### Fun with Fluids

This is so cool! What’s really neat about this demonstration is that there’s some fairly simple physics going on. Watch as a jet of oil falls into a rotating bath of the same oil, only to arc up and out. Believe it or not, it’s just a thin layer of air keeping the jet from losing its shape and combining with the bath. The elastic or trampoline-like properties of the bath bounce the air-cushioned jet back up above the surface, while the rotation of the bath keeps it from bouncing into itself. This was discovered by accident, which might make you wonder how much spare time physicists really have on their hands.

The jet maintains its shape because of a thin layer of air caught between the fluid of the jet and the bath. It’s pretty common; you can see it in raindrops hitting a pond. The air is extremely sensitive to disruption so if you’re trying to do this at home you’ll need a very steady hand and some patience.

When the jet falls down and pushes on the bath, the bath will push back (that’s Newton’s 3rd Law!). But the fluid is elastic, so it bends under the force of the jet (allowing the jet to dip under the surface). The elastic bath rebounds back and pushes the jet up and out. So the bath acts like a trampoline. In some videos of this, the stream makes two arches as it bounces off the bath a second time.

If you’re doing this at home, don’t forget the importance of rotating the bath! At very low velocity the stream bounces almost vertically back up. But these low velocities tend to have fewer successful arcs. Go to a higher velocity than is shown in the video, and the arcs get more and more horizontal, until they ride across the surface of the pool. If you’re careful, you can also do this by moving the jet and leaving the bath still.

Scientists are investigating ways to control these air layers. The cushion of air can also make a liquid coil up like a rope, float on the surface, or form into droplets. They’re also investigating ways to control the air cushions through various methods including vibration, evaporation, or (similar to this experiment) varying the velocity between the jet and the bath.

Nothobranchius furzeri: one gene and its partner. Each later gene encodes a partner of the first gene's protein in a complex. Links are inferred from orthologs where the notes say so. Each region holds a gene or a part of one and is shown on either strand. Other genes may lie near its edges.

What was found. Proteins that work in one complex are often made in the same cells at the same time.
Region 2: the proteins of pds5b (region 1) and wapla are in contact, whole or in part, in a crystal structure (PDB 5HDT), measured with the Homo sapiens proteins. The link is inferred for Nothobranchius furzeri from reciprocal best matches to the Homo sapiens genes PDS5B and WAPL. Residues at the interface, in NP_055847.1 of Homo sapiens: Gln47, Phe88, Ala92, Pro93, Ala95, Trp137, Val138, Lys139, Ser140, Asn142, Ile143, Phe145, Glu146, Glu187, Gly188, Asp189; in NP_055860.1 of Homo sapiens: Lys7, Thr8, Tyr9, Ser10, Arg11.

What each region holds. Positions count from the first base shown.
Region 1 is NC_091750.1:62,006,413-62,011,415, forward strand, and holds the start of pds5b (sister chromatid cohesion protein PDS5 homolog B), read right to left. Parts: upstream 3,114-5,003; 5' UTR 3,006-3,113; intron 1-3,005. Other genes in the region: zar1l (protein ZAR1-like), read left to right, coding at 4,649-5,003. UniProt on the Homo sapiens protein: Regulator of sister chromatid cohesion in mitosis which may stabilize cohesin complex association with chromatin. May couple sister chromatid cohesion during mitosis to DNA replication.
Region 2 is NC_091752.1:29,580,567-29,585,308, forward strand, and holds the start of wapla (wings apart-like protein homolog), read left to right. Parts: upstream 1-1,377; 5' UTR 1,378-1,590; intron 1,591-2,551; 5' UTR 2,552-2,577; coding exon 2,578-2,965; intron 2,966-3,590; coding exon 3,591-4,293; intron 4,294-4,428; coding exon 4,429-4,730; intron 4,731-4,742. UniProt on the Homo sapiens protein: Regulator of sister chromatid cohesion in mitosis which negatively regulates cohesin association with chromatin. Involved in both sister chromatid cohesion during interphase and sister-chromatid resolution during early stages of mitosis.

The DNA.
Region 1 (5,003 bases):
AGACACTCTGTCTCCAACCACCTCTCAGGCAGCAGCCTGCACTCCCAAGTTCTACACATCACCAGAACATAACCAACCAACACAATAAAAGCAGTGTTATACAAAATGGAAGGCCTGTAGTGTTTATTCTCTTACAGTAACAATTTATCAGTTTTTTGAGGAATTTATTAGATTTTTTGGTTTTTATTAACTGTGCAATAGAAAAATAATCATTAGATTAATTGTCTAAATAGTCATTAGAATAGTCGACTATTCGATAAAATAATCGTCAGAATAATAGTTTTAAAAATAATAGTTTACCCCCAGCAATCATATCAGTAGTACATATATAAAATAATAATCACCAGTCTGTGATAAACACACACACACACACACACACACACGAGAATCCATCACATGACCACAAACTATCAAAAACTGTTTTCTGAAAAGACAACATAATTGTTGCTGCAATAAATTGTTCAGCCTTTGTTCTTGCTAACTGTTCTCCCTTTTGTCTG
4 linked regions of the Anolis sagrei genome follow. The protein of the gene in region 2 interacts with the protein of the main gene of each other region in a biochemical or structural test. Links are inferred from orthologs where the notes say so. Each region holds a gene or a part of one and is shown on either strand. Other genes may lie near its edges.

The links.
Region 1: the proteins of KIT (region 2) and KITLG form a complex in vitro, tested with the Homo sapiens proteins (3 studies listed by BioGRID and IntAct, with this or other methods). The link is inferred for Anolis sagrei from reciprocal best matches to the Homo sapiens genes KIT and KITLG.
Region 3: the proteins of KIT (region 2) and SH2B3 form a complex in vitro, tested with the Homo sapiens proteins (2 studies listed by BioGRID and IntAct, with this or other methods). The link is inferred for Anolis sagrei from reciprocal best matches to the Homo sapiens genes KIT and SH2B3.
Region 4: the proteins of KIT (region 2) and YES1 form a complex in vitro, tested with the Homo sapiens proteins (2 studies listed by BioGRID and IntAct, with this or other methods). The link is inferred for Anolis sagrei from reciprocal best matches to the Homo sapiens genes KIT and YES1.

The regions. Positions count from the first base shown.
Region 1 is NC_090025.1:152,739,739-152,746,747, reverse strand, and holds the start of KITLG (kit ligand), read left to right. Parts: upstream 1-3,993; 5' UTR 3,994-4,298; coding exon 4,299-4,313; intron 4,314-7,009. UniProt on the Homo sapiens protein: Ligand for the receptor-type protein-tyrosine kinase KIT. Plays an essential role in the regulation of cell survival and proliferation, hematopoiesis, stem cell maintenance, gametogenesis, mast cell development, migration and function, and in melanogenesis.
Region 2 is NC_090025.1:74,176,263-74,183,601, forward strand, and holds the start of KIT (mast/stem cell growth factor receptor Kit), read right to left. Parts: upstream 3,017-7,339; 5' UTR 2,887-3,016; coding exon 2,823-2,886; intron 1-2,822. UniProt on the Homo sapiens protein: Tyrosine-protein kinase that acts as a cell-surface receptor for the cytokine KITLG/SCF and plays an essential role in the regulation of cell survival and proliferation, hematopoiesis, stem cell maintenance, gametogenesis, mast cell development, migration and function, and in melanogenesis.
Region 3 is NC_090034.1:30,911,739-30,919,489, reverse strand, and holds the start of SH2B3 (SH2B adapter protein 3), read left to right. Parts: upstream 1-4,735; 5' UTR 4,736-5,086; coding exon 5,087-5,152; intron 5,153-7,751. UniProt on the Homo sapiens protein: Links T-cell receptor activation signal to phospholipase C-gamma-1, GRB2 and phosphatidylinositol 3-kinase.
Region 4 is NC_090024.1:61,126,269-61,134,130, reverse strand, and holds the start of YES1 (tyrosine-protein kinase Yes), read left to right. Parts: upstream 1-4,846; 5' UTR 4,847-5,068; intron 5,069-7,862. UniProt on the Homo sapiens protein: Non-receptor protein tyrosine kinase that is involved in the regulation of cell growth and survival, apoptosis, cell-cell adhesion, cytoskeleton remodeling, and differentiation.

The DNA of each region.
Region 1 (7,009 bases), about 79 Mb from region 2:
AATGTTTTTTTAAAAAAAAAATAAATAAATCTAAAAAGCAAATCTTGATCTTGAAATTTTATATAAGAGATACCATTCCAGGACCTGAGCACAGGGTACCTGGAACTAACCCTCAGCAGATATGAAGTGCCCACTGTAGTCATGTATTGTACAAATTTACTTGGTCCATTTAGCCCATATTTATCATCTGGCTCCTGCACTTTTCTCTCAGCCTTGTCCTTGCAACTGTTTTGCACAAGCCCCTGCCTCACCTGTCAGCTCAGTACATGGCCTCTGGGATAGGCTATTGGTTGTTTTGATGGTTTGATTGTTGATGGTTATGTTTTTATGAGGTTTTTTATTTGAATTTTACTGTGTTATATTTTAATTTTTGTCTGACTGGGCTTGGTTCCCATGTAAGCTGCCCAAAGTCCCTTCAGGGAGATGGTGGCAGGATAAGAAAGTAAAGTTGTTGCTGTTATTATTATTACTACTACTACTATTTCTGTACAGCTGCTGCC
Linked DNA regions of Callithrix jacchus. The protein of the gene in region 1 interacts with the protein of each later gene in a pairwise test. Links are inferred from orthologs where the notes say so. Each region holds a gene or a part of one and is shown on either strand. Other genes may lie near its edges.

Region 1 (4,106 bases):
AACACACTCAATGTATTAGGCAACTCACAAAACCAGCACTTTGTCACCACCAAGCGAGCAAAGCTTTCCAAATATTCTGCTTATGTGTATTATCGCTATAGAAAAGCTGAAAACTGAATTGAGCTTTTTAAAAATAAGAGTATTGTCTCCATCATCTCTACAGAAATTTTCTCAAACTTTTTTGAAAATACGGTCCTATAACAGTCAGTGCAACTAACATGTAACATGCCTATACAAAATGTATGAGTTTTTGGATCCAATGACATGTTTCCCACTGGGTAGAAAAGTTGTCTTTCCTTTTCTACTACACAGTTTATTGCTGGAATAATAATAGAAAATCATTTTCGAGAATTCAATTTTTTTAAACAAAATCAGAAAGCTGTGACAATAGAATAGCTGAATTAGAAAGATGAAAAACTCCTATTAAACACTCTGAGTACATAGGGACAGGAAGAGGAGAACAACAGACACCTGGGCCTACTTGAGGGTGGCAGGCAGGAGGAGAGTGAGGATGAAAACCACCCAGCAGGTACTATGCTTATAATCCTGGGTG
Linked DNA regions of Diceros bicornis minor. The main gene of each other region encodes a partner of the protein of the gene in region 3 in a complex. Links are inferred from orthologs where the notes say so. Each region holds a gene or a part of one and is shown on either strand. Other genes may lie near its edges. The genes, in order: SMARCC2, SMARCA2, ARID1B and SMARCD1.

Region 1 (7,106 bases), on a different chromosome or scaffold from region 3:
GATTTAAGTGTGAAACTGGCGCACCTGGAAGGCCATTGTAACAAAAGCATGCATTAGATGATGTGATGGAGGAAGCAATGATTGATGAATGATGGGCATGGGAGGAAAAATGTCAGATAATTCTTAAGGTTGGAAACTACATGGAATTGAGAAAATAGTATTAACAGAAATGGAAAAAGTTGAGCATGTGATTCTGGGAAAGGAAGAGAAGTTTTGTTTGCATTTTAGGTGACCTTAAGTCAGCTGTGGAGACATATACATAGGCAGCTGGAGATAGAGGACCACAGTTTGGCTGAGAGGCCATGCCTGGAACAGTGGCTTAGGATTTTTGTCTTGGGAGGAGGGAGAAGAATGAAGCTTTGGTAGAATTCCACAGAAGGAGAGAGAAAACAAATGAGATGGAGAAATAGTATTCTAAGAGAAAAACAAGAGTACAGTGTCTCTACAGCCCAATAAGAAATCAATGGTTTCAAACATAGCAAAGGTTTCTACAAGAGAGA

More fun with fluids from Physics Buzz! à http://physicsbuzz.physicscentral.com/2006/10/waveparticle-duality-living-large.html

The paper reporting this experiment is really interesting to read, and it’s not too heavy. A summary and tons of links, including the original paper, can be found here: http://chaos.ph.utexas.edu/research/fluids/bouncing_jet.html

### How 4,000 Physicists Gave a Vegas Casino its Worst Week Ever

What happens when several thousand distinguished physicists, researchers, and students descend on the nation’s gambling capital for a conference? The answer is "a bad week for the casino"—but you'd never guess why.

### Ask a Physicist: Phone Flash Sharpie Shock!

Lexie and Xavier, from Orlando, FL want to know: "What's going on in this video ? Our science teacher claims that the pain comes from a small electrical shock, but we believe that this is due to the absorption of light. Please help us resolve this dispute!"

### The Science of Ice Cream: Part One

Even though it's been a warm couple of months already, it's officially summer. A delicious, science-filled way to beat the heat? Making homemade ice cream. (We've since updated this article to include the science behind vegan ice cream. To learn more about ice cream science, check out The Science of Ice Cream, Redux ) Image Credit: St0rmz via Flickr Over at Physics@Home there's an easy recipe for homemade ice cream. But what kind of milk should you use to make ice cream? And do you really need to chill the ice cream base before making it? Why do ice cream recipes always call for salt on ice?